My father, Carl Carpenter, was seventeen years old and a junior in St. Mary’s Catholic High School in Clayton, New York when he enrolled in the National Guard to “make a buck on a Saturday morning.” Every weekend he and a bunch of guys from Clayton hitchhiked to Armory Square in Watertown, New York (home of Fort Drum) for training by Cliff Good, the Captain of the Guard and owner of the Texaco station in Clayton.
Cliff put us through our paces. When he yelled, “Bear arms, men!” we rolled up our shirt sleeves and showed each other our biceps. See we didn’t have any guns, just broomsticks. We trained with broomsticks. After training we’d sweep of the Square and take the money home to our mothers. It was a whole lot of fun.
He was eighteen when the National Guard was rolled into the 187th Battalion of the US Army and shipped him out to Indiana, Oklahoma and finally to the big base out in Riverside, California. There he met the person who would change his life, Jimmy Forbes.
Jimmy had a real way with the women.
“Carl, would do me a favor? he asked me one day.
“What can I do for you, Jim?”
“Well, I’m going out with these two sisters and it’s a little bit more than I can handle. Would you go out with the younger sister?”
I put my hand over my heart and said, “Jim, you know I’d do anything for my country.”
But after a while that girl told me she couldn’t go out with me anymore.
“Why not?” I asked.
“My husband’s coming home from Hawaii next week and I have to spend some time with him!” was her logical explanation.
I told Jimmy about it and he said, “Carl, there’s plenty of fish in that ocean. I’ll take care of you.” And that’s how I met your mother.
Thus began my parents love affair. They met on a blind date under the marquee of The Mask of Zorro. He wooed her in 1940 but did not wed her until 1946. My father spent 1940-1945 on Luzon Island, where he was a foot soldier and a flame thrower. The flame thrower had a 68 pound fuel pack filled with gas and napalm strapped to his back. He had malaria and dysentary and bad knees and C rations but the hope of love sustained him.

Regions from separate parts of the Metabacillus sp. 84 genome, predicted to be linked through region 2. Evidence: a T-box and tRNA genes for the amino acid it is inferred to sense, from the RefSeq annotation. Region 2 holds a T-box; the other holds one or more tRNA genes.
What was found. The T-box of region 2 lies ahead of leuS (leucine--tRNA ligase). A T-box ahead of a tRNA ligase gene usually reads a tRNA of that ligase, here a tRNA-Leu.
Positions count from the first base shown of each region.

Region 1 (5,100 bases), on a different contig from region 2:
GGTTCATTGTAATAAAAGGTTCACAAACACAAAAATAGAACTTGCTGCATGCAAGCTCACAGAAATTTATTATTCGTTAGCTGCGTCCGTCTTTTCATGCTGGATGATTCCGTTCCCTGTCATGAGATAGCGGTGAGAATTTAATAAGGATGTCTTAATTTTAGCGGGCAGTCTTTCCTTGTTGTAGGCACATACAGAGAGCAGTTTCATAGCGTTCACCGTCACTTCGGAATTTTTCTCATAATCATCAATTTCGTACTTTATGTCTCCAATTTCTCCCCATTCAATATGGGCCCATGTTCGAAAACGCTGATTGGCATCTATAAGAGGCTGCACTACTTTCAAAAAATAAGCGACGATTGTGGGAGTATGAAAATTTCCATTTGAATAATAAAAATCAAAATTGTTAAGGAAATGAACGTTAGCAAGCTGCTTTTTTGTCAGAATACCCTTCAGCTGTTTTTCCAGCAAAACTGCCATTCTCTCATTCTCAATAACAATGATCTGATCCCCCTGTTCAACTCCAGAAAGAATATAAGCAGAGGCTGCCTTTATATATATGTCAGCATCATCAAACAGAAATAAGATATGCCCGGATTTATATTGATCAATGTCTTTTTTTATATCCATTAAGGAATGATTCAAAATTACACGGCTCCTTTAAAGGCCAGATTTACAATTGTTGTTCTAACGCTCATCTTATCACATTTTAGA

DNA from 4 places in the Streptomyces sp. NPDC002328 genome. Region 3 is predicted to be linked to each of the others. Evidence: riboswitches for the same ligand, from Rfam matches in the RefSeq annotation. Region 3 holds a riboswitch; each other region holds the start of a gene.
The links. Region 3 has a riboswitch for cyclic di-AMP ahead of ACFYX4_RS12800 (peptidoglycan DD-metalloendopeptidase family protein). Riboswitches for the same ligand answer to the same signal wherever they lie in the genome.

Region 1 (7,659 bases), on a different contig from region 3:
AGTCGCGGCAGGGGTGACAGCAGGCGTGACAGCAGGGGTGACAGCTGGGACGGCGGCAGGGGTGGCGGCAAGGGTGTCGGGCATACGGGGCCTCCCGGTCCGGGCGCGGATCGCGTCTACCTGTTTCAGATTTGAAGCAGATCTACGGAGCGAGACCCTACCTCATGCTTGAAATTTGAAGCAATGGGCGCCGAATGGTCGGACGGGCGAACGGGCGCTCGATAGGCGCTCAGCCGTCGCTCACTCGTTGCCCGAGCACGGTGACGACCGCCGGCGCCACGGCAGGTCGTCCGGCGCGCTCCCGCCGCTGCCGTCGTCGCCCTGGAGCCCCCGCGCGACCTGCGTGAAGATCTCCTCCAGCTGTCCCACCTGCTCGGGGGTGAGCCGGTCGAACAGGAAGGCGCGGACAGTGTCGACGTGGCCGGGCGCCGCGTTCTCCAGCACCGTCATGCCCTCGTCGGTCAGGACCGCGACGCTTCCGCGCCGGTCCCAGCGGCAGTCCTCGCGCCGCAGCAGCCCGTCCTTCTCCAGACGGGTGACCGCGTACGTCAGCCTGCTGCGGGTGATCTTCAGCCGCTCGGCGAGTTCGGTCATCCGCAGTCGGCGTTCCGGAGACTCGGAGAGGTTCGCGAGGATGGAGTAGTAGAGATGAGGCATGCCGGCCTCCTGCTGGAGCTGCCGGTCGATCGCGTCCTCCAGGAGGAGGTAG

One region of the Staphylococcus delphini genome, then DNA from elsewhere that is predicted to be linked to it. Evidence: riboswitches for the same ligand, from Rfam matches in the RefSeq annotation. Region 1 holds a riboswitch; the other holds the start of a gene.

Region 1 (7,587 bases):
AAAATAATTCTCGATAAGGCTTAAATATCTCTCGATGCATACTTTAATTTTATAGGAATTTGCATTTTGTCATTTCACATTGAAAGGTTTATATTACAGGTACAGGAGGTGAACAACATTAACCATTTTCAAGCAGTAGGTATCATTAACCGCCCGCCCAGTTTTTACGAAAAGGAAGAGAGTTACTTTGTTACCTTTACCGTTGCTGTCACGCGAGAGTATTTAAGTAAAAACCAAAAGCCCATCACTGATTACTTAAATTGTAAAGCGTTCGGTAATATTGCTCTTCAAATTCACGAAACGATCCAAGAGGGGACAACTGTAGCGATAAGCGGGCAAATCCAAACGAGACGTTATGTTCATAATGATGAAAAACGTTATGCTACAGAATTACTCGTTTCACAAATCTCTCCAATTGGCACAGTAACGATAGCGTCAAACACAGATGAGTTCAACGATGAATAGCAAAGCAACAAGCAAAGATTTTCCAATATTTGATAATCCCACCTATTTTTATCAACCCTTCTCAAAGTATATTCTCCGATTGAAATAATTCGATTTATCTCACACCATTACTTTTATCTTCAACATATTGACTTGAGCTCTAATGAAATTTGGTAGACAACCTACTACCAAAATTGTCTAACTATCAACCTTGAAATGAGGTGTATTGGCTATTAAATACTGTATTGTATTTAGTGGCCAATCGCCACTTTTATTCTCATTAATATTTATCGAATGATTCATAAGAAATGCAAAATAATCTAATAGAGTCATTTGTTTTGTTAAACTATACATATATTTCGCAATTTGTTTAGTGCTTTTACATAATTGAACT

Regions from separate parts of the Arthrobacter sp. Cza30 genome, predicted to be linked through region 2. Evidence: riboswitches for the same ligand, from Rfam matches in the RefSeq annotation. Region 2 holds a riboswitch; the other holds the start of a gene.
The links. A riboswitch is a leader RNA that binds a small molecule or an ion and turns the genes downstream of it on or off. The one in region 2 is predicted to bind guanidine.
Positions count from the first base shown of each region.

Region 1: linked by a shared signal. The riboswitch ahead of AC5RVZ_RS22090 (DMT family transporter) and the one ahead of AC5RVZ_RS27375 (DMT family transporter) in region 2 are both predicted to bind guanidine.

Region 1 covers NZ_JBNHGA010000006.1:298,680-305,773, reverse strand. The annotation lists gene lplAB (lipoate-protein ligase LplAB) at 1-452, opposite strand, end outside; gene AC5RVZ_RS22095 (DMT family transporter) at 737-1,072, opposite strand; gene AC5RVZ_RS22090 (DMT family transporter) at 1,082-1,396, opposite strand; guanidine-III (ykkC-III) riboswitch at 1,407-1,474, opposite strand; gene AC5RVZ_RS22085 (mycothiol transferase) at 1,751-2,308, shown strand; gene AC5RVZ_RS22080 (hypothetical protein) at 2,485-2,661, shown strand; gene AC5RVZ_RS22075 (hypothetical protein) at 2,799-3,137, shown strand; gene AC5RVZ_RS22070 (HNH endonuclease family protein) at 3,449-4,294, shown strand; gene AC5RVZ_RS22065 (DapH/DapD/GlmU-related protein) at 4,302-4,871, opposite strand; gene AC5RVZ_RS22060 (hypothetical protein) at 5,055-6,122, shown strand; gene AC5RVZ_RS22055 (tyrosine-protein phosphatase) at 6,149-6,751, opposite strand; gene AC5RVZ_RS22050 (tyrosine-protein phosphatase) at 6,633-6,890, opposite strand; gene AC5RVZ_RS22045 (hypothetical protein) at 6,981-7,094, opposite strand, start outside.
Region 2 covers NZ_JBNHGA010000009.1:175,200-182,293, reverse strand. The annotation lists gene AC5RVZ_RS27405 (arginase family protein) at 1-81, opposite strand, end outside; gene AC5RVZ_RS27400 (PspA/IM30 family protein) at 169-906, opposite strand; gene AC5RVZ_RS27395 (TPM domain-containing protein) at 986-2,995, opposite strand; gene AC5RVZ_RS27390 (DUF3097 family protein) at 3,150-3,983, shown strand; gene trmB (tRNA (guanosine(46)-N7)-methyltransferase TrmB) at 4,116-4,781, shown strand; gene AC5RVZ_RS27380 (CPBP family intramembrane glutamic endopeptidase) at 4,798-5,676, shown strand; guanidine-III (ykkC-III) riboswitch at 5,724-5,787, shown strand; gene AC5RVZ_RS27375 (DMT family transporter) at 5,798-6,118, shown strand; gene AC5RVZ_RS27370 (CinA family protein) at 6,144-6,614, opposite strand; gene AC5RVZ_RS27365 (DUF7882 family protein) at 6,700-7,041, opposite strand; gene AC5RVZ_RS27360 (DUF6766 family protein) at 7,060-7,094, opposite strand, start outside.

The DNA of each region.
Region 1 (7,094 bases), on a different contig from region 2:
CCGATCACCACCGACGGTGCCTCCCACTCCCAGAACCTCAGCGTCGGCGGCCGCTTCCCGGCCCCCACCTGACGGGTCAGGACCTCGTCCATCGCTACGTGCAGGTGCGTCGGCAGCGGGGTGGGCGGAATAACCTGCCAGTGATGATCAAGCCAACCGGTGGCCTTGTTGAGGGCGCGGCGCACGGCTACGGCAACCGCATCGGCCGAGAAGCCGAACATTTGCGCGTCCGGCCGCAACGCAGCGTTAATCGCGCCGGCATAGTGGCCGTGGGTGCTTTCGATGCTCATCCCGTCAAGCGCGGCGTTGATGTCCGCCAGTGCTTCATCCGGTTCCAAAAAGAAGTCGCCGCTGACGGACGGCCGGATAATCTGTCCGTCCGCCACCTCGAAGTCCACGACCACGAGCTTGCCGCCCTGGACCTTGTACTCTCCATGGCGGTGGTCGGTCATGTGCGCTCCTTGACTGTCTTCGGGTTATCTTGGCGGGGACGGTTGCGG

I thought about your mother all the time. I wrote her and asked her to marry me. When she said yes I wrote my mother and asked her to buy a wedding ring and send it to Josephine. My mother wrote me later and said, “Carl, make sure you come home because you have a lot to look forward to.”
My father was wounded in the war. His knees betrayed him in the Philippines when he was just twenty two years old and from then on he was punctured, poked, sliced, sutured and stitched at the Veteran’s Hospital in Syracuse, NY. He had PTSD. Noises upset him and made him jump and sweat. He was violent and suffered emotional and physical pain. He couldn’t work. We were poor. Despite the many operations on his legs my father was 100% disabled at the age of 53. His active service in World War II was over long before I was a twinkle in his eye but the effect of war on our family psyche was deep. He was in his seventies when he told me his story. Over the course of many months my father slowly invited me into his life as an eighteen year old young man from Clayton going to war. Week after week, I witnessed his story and created a piece entitled Love is War from his memories to honor him and my mother.
How can war be love? When at the end of his telling my father said,
Y’know, people ask me, “Carl, don’t you hate the war?” and I always say, “No, I don’t hate the war. The war brought me your mother and without your mother I wouldn’t of have you kids and without you kids I’d just be another guy from Clayton lookin’ for fun.
My parents were married sixty two years, give or take a day. Stories, like friends and flowers, take time to open. Being patient and persistent pays off as you witness the experience of others. StoryCorps says, “Listening is an act of love” and I believe it’s true. Click on the StoryCorps link to listen to more military stories.